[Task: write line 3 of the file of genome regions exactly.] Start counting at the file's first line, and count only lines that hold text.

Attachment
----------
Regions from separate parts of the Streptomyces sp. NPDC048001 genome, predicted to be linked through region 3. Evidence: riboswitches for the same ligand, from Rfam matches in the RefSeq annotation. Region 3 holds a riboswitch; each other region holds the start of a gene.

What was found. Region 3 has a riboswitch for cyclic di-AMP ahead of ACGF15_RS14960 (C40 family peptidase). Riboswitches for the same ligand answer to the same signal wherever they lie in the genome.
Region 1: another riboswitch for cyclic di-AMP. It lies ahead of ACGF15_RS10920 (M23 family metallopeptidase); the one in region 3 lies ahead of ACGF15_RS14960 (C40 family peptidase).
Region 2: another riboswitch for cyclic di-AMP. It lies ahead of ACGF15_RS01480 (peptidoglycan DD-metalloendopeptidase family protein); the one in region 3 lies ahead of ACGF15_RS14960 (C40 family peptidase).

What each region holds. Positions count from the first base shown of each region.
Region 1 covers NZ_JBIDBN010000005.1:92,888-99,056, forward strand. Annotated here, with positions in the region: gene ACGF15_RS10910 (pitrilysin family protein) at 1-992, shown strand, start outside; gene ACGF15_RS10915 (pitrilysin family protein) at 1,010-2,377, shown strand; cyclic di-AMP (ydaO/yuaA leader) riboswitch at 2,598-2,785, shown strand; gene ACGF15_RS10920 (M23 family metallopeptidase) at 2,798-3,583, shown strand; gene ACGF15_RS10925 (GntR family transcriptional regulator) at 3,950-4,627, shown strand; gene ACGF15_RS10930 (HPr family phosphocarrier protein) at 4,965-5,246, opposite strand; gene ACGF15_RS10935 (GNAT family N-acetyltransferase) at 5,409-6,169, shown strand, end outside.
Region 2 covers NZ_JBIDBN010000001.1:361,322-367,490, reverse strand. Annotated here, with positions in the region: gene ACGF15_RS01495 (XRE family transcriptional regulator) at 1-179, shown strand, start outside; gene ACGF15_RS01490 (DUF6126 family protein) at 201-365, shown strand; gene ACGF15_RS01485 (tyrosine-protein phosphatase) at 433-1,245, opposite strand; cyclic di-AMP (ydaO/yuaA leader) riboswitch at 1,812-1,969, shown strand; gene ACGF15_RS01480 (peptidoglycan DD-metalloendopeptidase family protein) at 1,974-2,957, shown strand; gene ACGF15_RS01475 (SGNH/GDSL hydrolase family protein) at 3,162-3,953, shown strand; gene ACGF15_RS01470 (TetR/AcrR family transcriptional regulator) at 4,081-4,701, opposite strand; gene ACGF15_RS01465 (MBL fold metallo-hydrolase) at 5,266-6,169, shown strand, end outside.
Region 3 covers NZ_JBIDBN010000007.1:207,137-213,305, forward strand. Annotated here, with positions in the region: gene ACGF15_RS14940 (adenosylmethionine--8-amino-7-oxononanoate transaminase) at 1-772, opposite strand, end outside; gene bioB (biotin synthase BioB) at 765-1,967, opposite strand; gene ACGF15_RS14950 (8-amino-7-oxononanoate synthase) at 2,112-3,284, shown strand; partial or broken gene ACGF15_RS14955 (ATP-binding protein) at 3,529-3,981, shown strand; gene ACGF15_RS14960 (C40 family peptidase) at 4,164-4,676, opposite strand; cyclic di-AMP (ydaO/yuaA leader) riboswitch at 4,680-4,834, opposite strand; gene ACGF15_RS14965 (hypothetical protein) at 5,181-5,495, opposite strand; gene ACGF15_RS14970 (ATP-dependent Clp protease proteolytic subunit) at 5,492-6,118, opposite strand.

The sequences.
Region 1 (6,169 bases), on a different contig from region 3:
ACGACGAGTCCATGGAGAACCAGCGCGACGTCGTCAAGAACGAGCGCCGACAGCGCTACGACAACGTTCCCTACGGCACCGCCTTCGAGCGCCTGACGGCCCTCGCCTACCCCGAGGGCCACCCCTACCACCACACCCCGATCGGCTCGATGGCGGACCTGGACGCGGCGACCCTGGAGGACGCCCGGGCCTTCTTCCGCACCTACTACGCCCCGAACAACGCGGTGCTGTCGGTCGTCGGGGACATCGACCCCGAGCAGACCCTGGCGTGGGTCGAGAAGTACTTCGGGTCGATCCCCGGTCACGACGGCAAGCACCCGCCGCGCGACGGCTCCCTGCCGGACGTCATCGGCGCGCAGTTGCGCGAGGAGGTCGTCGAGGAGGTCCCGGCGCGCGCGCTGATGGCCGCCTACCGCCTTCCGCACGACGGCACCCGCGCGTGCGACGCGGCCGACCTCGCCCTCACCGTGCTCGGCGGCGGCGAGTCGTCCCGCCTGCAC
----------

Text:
Region 1: another riboswitch for cyclic di-AMP. It lies ahead of ACGF15_RS10920 (M23 family metallopeptidase); the one in region 3 lies ahead of ACGF15_RS14960 (C40 family peptidase).